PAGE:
• Graeser Winery – This was easily our favorite stop of the day. I had been looking forward to it all day, i was hoping that that i twas going to be a hidden gem. We saw the modest sign and turned onto the one lane dirt road that snaked up a hill and through some trees. We came to a clearing and there were vines everywhere. We continued on the road until we came to a house with a hand painted sign pointing to the tasting room. This was going to be great. We followed the sign and parked the car only to be greeted by two rambunctious great danes yearning for attention that were obviously unaware of how big they were. Then all of a sudden this older guy with boots, a cowboy hat, and a gray mustache comes around the corner scolding the dogs for scaring the visitors. After he realizes that we aren’t scared of the dogs he introduces himself as Mr. Graeser and invites us back to the tasting room attached to his house. There were only two other people there tasting so they pulled out another plate of almonds and pistachios and got us started on our tasting. Mr Graeser in one hell of a character. I could have easily sat there for the rest of the afternoon and just talk to him. After we had finished the tasting we walked outside to play with the dogs and sit at some picnic tables and just enjoy what an incredible day it was. We didn’t buy anything here because the only thing under $35 was a rose, and im not too big a fan of those. They were all quite good, i just couldn’t bring myself to buy anything. Plus, paying $10 for the tasting made me feel a bit less guilty about not buying anything. I guess its kind of ironic that we didn’t buy anything from our two favorite stops, but im sure Rachel and i will be making more trips up there in the future and will have plenty of time to buy wine from them. If you visit one place in Napa (ok, this place is actually 20 miles north, in Calistoga), i would recommend hitting this place. I imagine this is what Napa was like 20 years ago, before it was to cool place to be. I really can’t put into words ho much i loved this place.
  • Imagery – If V. Sattui was Wamart, then Imagery was Neiman Marcus, but with a touch of holistic yoga-ness to it. We knew going in that this place was going to be kind of goofy, but apparently they had really good wine, and it was one of the only tops we planned in Sonoma, so we decided to hit it even though expectations had been lowered by some of the other big places we went. They had a separate parking lot for limos, town cars, and small buses; it was full. We parked and walked in to find the place full of guys wearing goofy embroidered dress shirts with designer jeans, greasy hair, perfectly groomed facial hair, expensive sunglasses, with some blond bimbo on their arm. This place also employ the concept of the huge tasting bar in the center of the room with staff members running all over the place like ants. Tasting was $10 per person, and they card everyone. Ugh. They hand us a menu of about 15 wines and tell us that for $10 we can sample any 6 we want to. In a way i like this freedom, however, i also wish they could select 6 of their best wines for me based upon what they think they do well. The wine was okay, but nothing really blew my socks off. I guess i was also a bit distracted by all the silly people running around. The port tasting came in this glass that had a glass straw coming up from the bottom that you suck on. Imagine if Reidel made a kids sippy cup and you’d likely be right on target. The idea was to dump the port on the front of your tongue where all the sweet taste buds are. If it sounds really gimmicky, its because it is. I wasn’t impressed. For the first half of our tasting our server would pour our sample, tell us only the name of the wine and then run off to someone else before we could ask a question. About half way through she figured out i was from Houston and stuck around for a while. Turns out she grew up in Memorial, went to Mem High, and was just kind of a stereotype suburban rich girl who decided to move to Napa and live the wine life. At one point she said “I live in Napa and i drive a nice convertable, what more could i ask for? I’ll never move back to Texas.” Obviously i don’t really share those sentiments and we have drastically different views of the ideal life. Normally i’m excited to meet people from Texas out here, but this was not one of those times. This place was really crowded and yuppie, but with a hedonistic new age-y feel to it. Not really my thing, won’t be going back.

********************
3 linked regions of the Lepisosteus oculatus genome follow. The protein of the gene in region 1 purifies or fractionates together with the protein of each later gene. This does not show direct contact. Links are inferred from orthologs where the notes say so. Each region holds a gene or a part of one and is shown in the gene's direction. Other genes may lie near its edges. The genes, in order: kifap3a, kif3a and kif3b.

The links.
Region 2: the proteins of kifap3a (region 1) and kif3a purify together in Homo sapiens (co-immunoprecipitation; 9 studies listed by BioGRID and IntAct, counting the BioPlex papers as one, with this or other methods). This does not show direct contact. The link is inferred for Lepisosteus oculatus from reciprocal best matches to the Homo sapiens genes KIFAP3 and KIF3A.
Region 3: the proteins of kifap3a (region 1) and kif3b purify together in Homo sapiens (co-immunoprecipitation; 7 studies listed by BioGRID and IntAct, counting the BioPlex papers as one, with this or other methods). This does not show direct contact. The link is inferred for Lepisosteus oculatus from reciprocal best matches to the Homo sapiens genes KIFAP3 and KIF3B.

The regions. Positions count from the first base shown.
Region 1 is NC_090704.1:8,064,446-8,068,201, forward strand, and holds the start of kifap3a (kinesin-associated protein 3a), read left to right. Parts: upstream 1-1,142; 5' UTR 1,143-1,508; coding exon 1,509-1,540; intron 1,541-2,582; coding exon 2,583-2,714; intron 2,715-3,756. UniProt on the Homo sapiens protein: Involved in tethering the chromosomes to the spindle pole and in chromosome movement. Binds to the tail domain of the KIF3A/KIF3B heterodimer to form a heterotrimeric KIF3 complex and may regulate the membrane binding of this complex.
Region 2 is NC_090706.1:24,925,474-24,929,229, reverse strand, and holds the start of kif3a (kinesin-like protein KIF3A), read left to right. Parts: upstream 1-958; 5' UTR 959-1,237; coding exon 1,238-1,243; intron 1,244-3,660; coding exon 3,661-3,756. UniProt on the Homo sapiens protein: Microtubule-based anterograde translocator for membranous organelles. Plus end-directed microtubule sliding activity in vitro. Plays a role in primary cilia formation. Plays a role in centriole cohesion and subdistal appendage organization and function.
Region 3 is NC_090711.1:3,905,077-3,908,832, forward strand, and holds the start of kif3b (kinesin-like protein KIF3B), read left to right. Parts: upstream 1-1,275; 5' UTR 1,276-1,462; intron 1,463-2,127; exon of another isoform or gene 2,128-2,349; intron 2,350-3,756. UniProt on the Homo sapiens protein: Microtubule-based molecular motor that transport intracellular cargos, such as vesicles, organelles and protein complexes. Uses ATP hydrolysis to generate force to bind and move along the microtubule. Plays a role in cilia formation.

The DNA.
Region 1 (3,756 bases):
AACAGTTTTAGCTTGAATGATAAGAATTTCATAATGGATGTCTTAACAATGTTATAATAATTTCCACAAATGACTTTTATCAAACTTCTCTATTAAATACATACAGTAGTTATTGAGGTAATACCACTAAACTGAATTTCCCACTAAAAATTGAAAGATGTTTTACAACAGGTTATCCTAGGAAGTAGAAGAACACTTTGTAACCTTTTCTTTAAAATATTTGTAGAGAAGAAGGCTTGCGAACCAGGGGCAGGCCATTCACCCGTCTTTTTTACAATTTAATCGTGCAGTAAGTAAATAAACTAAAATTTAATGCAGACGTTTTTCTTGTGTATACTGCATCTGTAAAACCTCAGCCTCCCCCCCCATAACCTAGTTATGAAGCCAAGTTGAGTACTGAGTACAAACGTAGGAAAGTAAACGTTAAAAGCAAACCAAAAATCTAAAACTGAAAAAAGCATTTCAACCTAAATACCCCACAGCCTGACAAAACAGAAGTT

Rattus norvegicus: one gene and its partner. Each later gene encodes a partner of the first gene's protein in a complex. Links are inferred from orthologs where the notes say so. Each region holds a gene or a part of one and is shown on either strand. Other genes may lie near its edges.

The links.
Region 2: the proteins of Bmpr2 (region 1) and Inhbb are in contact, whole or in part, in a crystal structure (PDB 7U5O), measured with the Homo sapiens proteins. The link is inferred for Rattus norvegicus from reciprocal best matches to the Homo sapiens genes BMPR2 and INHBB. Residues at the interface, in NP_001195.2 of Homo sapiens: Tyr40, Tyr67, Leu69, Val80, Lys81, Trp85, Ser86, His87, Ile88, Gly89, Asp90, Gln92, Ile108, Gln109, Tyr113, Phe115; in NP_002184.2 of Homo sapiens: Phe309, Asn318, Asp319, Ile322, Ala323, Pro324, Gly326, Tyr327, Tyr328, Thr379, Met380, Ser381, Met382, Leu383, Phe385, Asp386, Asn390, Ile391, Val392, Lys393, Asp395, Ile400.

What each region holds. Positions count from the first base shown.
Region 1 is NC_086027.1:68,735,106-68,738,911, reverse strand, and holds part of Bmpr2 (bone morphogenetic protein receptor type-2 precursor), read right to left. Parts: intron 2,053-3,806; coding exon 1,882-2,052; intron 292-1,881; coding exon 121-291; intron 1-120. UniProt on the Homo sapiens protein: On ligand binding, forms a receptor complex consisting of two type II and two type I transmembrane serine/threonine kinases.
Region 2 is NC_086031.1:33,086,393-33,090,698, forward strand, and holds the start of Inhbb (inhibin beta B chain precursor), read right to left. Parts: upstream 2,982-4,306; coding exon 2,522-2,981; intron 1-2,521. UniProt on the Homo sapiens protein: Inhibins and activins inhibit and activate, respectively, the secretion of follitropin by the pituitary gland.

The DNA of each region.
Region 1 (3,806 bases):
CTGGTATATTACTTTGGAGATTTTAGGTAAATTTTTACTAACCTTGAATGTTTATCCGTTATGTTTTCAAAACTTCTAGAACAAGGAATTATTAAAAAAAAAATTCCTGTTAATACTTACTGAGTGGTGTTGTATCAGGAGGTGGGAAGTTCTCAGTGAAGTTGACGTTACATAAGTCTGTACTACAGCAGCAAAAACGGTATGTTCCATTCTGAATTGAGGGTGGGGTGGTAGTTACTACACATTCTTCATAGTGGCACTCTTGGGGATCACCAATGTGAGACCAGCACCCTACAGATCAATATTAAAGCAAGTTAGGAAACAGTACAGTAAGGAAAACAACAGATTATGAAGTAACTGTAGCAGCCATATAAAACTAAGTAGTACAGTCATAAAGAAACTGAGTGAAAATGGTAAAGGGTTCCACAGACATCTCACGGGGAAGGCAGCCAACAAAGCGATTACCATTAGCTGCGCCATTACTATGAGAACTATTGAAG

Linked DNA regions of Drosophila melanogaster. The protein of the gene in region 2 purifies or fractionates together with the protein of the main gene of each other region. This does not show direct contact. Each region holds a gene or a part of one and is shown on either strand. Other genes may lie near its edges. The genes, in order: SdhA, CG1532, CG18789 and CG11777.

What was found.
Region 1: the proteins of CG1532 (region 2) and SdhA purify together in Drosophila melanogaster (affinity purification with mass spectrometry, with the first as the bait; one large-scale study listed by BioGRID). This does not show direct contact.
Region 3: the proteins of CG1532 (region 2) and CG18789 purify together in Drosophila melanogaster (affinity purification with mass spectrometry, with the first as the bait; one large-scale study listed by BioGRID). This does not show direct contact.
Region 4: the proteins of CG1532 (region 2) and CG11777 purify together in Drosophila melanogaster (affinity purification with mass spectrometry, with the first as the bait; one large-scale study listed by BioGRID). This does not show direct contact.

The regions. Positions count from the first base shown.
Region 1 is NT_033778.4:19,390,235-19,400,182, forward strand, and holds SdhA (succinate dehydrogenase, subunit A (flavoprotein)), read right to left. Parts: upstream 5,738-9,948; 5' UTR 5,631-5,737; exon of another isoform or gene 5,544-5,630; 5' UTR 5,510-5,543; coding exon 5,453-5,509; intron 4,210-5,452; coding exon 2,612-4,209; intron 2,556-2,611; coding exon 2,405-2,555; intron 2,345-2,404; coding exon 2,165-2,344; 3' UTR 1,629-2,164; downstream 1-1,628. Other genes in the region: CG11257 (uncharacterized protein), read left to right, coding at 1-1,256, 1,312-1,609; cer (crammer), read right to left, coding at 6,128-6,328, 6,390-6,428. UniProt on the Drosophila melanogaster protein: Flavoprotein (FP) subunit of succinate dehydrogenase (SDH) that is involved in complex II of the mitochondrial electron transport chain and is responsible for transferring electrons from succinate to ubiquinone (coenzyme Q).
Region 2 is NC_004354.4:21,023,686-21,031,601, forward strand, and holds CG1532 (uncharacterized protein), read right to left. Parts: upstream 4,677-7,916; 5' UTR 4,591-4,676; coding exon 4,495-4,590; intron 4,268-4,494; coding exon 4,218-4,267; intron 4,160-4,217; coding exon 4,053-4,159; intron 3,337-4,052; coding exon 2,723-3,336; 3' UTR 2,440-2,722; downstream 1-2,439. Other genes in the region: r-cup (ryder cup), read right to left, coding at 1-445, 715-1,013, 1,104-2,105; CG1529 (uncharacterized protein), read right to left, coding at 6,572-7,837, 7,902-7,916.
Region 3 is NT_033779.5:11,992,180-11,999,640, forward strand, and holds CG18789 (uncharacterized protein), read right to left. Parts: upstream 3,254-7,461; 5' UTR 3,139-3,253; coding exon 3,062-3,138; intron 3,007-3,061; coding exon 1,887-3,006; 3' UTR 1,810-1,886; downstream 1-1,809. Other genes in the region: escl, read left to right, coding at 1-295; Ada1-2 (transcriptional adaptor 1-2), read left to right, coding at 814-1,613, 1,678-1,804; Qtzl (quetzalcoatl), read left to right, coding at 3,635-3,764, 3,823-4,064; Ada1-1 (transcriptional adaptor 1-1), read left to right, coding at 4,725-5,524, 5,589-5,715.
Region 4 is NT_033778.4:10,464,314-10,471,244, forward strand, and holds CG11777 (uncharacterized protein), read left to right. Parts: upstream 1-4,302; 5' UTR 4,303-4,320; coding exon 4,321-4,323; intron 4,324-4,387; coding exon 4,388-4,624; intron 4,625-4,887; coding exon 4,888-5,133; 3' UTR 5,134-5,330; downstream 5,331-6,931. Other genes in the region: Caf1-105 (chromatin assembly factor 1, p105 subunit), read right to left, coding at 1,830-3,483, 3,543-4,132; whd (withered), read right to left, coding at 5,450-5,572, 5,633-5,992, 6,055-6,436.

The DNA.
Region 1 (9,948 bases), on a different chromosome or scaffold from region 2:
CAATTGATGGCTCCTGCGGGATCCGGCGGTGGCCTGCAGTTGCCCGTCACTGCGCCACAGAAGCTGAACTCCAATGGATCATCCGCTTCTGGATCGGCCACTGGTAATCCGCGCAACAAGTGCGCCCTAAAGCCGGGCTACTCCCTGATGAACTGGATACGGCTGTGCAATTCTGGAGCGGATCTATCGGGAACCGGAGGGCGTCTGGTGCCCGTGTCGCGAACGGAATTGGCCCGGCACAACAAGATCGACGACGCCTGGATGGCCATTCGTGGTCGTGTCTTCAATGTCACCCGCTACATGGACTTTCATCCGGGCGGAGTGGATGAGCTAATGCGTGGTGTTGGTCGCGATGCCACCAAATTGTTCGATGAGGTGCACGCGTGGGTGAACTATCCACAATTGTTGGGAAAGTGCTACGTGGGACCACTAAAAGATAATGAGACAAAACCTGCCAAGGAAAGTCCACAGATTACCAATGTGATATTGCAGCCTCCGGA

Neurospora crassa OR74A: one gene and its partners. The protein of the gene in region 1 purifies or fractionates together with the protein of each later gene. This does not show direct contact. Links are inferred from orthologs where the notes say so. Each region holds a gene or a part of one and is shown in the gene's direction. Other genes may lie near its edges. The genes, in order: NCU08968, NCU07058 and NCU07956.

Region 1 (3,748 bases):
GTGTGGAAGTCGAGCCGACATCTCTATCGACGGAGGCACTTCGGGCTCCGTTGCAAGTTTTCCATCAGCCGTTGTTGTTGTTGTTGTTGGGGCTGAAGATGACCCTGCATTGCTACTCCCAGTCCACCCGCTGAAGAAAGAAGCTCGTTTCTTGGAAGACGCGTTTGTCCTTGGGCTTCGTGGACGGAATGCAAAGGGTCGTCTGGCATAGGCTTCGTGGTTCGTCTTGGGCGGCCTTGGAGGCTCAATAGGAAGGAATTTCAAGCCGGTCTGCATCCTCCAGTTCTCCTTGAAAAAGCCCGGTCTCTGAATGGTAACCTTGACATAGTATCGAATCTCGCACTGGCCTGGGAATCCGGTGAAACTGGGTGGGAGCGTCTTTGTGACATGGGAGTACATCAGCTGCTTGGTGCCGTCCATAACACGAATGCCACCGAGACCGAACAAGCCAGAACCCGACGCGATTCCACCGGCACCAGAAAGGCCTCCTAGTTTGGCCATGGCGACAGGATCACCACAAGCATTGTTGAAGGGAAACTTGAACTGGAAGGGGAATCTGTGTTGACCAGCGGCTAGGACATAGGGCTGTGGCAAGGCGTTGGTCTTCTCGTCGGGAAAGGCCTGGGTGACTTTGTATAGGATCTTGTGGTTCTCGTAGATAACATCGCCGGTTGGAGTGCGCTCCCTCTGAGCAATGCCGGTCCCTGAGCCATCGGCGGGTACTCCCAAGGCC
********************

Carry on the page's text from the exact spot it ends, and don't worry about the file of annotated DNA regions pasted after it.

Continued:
Over all our trip to wine country was a huge success. We had lots of fun and visited some really neat places. It also gave Rachel and I a chance to figure out what type of places we like. Now we have a few anchors for future trips where we can visit 2 or 3 of our favorites and then try new places whenever we go up. Most of all, i realized that Napa has enough wineries to be whatever you want it to be. If you want to ride in a bus and go to the super touristy places, you can do that. If you want to rent a limo and go to some posh, exclusive places, they’re there for the taking. And even though its reputation precedes it, if you want to find some guy making wine in his barn who will pour you a sample of wine himself and spend an hour talking to you about his passion for wine, you can do that too (assuming you do a little bit of research and some recon ahead of time). The latter is the Napa i plan on returning to quite often.